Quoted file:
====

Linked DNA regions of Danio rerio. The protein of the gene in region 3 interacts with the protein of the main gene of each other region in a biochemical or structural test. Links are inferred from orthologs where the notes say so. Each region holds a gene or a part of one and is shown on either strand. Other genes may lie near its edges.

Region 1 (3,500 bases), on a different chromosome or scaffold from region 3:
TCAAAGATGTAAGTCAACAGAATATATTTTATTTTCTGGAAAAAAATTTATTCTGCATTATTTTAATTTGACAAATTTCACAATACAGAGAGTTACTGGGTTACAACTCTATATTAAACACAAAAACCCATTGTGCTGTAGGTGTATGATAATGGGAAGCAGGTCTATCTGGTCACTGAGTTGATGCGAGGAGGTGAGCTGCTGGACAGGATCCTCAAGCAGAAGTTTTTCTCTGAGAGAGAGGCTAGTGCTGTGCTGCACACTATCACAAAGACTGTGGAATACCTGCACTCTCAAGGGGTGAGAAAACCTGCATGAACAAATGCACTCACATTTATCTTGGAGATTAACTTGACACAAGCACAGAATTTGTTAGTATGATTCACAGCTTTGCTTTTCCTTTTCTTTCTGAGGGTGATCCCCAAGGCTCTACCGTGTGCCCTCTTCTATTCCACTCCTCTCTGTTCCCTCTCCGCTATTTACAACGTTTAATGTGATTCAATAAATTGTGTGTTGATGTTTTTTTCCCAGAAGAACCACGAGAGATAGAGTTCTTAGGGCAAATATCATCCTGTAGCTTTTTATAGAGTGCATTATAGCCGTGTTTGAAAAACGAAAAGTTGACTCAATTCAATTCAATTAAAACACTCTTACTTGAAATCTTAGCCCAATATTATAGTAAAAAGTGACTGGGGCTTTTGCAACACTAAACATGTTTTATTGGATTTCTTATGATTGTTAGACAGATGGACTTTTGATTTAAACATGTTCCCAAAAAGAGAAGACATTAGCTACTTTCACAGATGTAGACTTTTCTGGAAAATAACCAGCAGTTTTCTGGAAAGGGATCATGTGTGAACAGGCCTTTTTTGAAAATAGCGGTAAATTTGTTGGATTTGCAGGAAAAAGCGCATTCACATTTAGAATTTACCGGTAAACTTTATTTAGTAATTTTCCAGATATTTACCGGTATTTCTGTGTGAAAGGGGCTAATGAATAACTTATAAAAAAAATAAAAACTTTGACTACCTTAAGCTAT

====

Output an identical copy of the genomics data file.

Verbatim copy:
Linked DNA regions of Danio rerio. The protein of the gene in region 3 interacts with the protein of the main gene of each other region in a biochemical or structural test. Links are inferred from orthologs where the notes say so. Each region holds a gene or a part of one and is shown on either strand. Other genes may lie near its edges.

Region 1 (3,500 bases), on a different chromosome or scaffold from region 3:
TCAAAGATGTAAGTCAACAGAATATATTTTATTTTCTGGAAAAAAATTTATTCTGCATTATTTTAATTTGACAAATTTCACAATACAGAGAGTTACTGGGTTACAACTCTATATTAAACACAAAAACCCATTGTGCTGTAGGTGTATGATAATGGGAAGCAGGTCTATCTGGTCACTGAGTTGATGCGAGGAGGTGAGCTGCTGGACAGGATCCTCAAGCAGAAGTTTTTCTCTGAGAGAGAGGCTAGTGCTGTGCTGCACACTATCACAAAGACTGTGGAATACCTGCACTCTCAAGGGGTGAGAAAACCTGCATGAACAAATGCACTCACATTTATCTTGGAGATTAACTTGACACAAGCACAGAATTTGTTAGTATGATTCACAGCTTTGCTTTTCCTTTTCTTTCTGAGGGTGATCCCCAAGGCTCTACCGTGTGCCCTCTTCTATTCCACTCCTCTCTGTTCCCTCTCCGCTATTTACAACGTTTAATGTGATTCAATAAATTGTGTGTTGATGTTTTTTTCCCAGAAGAACCACGAGAGATAGAGTTCTTAGGGCAAATATCATCCTGTAGCTTTTTATAGAGTGCATTATAGCCGTGTTTGAAAAACGAAAAGTTGACTCAATTCAATTCAATTAAAACACTCTTACTTGAAATCTTAGCCCAATATTATAGTAAAAAGTGACTGGGGCTTTTGCAACACTAAACATGTTTTATTGGATTTCTTATGATTGTTAGACAGATGGACTTTTGATTTAAACATGTTCCCAAAAAGAGAAGACATTAGCTACTTTCACAGATGTAGACTTTTCTGGAAAATAACCAGCAGTTTTCTGGAAAGGGATCATGTGTGAACAGGCCTTTTTTGAAAATAGCGGTAAATTTGTTGGATTTGCAGGAAAAAGCGCATTCACATTTAGAATTTACCGGTAAACTTTATTTAGTAATTTTCCAGATATTTACCGGTATTTCTGTGTGAAAGGGGCTAATGAATAACTTATAAAAAAAATAAAAACTTTGACTACCTTAAGCTAT